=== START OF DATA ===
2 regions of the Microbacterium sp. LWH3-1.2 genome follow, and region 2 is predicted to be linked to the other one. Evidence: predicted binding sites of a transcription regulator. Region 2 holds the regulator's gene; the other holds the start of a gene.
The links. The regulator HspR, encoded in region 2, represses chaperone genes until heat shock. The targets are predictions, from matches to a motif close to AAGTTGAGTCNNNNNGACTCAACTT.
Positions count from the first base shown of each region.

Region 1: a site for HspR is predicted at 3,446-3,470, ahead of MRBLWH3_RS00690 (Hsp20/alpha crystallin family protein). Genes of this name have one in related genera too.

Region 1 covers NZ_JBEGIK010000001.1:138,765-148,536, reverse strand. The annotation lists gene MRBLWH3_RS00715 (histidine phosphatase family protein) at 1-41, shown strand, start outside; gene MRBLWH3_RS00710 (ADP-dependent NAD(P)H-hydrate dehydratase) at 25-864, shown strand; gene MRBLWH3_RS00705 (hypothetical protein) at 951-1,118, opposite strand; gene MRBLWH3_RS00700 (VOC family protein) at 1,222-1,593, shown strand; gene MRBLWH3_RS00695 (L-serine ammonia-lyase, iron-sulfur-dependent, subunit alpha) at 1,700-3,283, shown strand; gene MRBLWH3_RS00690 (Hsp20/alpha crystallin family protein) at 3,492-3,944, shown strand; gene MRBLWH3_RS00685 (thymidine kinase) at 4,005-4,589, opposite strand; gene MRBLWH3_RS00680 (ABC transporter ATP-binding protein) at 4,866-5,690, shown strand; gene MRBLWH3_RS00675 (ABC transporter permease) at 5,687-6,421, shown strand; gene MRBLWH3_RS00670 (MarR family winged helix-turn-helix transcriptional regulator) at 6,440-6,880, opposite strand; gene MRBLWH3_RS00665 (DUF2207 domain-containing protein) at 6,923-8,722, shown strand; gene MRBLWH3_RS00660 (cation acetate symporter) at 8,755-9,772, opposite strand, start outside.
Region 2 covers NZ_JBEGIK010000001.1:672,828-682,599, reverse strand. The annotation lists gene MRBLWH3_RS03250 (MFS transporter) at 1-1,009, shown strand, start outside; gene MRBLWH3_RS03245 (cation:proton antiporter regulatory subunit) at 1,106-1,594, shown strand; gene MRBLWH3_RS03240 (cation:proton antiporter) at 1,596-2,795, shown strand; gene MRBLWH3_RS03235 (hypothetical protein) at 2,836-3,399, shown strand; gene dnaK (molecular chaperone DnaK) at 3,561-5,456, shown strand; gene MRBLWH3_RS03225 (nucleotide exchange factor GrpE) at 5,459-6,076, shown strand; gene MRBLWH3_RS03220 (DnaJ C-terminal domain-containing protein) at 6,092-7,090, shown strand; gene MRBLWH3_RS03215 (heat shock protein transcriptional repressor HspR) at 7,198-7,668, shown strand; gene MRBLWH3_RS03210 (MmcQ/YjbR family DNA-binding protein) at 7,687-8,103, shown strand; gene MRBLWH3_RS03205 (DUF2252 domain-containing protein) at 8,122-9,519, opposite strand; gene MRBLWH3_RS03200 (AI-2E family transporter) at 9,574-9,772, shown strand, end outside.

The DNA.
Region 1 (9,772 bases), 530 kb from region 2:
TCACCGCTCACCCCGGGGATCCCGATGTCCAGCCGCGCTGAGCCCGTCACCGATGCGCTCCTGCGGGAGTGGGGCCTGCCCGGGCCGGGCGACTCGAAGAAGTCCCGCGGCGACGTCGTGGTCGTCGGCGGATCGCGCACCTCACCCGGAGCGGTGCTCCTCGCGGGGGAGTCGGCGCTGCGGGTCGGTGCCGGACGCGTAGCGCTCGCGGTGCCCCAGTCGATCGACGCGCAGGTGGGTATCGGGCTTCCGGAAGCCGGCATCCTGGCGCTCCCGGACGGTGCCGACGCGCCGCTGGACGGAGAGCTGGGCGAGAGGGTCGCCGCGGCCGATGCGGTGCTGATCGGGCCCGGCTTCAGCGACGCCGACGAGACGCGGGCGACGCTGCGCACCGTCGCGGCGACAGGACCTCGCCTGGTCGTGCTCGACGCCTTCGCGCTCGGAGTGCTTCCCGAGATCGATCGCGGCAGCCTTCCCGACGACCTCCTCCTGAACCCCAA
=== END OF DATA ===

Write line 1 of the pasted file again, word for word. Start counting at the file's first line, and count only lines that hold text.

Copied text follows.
2 regions of the Microbacterium sp. LWH3-1.2 genome follow, and region 2 is predicted to be linked to the other one. Evidence: predicted binding sites of a transcription regulator. Region 2 holds the regulator's gene; the other holds the start of a gene.